The family of a woman who died in November while incarcerated at the Faulkner County Detention Center has since filed a wrongful death suit against the sheriff's office and other county officials.
Linda S. Warner, 59, of Greenbrier was arrested on Oct. 30, 2017, on suspicion of violating a no contact order and was pronounced dead at Baptist Health Medical Center in Conway on Nov. 23, 2017.
Her family says she "suffered severe bodily harm that resulted in her death" while incarcerated in the county jail, noting "she endured unnecessary pain, suffering and mental anguish" during her incarceration.
Baptist Health medical staff diagnosed Warner with severe sepsis with septic shock, diabetic ketoacidosis, upper gastrointestinal hemorrhage, acute kidney failure and rhabdomyolysis, noting her blood sugar "was greater than 600" when she was admitted into the emergency room shortly before midnight Nov. 22.
Online records show an autopsy later found "Warner died of Sepsis due to Purulent Peritonitis due to Ruptured Appendicitis" and that she also "had purulent adhesions and purulent yellow fluid in all quadrants of her abdomen," according to the complaint filed by attorney Jessica Virden-Mallett, who represents Warner's family in this suit.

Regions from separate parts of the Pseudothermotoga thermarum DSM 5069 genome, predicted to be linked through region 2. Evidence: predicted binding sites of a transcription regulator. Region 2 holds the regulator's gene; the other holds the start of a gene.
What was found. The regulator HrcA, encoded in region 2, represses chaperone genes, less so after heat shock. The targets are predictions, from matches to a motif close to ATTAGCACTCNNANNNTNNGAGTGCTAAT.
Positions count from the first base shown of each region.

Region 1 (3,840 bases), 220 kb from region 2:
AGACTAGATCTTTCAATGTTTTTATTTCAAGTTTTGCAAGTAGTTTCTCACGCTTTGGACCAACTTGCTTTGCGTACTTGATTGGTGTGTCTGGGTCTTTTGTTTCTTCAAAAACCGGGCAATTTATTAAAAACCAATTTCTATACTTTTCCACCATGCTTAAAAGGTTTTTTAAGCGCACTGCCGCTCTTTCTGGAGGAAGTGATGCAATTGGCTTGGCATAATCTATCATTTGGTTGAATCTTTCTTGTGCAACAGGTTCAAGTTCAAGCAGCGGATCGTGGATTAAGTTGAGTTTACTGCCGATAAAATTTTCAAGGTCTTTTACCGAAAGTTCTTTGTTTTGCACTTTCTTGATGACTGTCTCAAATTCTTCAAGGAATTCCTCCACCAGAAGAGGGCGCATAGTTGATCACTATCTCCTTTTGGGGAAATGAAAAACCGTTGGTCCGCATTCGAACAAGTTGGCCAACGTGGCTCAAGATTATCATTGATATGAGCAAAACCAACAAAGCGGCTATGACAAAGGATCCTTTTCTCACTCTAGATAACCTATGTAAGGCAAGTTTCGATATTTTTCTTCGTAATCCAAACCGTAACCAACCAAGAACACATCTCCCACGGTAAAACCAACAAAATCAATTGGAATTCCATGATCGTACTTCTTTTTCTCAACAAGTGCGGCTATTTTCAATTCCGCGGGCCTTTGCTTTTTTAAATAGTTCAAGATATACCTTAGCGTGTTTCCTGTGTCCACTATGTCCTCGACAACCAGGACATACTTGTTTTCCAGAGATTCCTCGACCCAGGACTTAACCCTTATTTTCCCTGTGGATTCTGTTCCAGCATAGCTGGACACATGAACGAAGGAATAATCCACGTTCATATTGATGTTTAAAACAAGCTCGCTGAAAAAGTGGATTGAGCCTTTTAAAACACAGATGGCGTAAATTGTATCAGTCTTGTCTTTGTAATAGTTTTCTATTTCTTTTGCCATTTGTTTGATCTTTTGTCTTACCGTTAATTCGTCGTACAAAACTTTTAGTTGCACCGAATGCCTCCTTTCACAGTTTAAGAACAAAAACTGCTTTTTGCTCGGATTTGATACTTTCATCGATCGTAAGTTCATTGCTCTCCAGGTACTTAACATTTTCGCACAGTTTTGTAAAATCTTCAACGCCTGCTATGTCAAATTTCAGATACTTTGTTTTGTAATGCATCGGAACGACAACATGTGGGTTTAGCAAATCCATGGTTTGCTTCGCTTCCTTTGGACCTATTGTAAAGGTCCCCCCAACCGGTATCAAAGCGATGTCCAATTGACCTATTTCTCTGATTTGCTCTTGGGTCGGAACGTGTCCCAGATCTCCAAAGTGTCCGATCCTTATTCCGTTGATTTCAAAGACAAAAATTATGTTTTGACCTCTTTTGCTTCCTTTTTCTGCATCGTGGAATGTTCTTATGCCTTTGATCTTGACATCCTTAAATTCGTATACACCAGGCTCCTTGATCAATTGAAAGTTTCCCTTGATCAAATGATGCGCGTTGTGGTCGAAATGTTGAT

Warner's daughter, Christine Turner, is seeking justice on her behalf, noting she believes Warner wrongfully died due to neglect during her incarceration.
A lengthy, detailed account of the actions leading up to Warner's death is included in the complaint filed in early June in Faulkner County Circuit Court.
The timeline laid out by Virden-Mallett on Warner's family's behalf begins Oct. 30, 2017, the day Warner was arrested on suspicion of violating a no contact order, a Class A misdemeanor. Warner had diabetes and other health conditions that required regular medications that she allegedly did not receive during her incarceration in the county jail. The complaint points out that Warner had previously been jailed at the FCDC and that jail staff was made aware of her medical records and provided with a list of her required medications.
"Upon Ms. Warner's intake on October 30, 2017, a medical screening was performed by Correctional Officer Ellis," the complaint reads in part as the timeline begins. "It was reviewed the next day by Defendant Leanne Dixxon, Medical Assistant. Defendant Dixxon signed the space for a nurse's signature even though she is not a licensed nurse. Most of the intake is inaccurate and contrary to the medical information already on file for Ms. Warner."
According to the complaint, jail staff ruled on Nov. 2 to discontinue testing Warner's blood sugar despite Warner having Type II Diabetes Mellitus and being insulin dependent.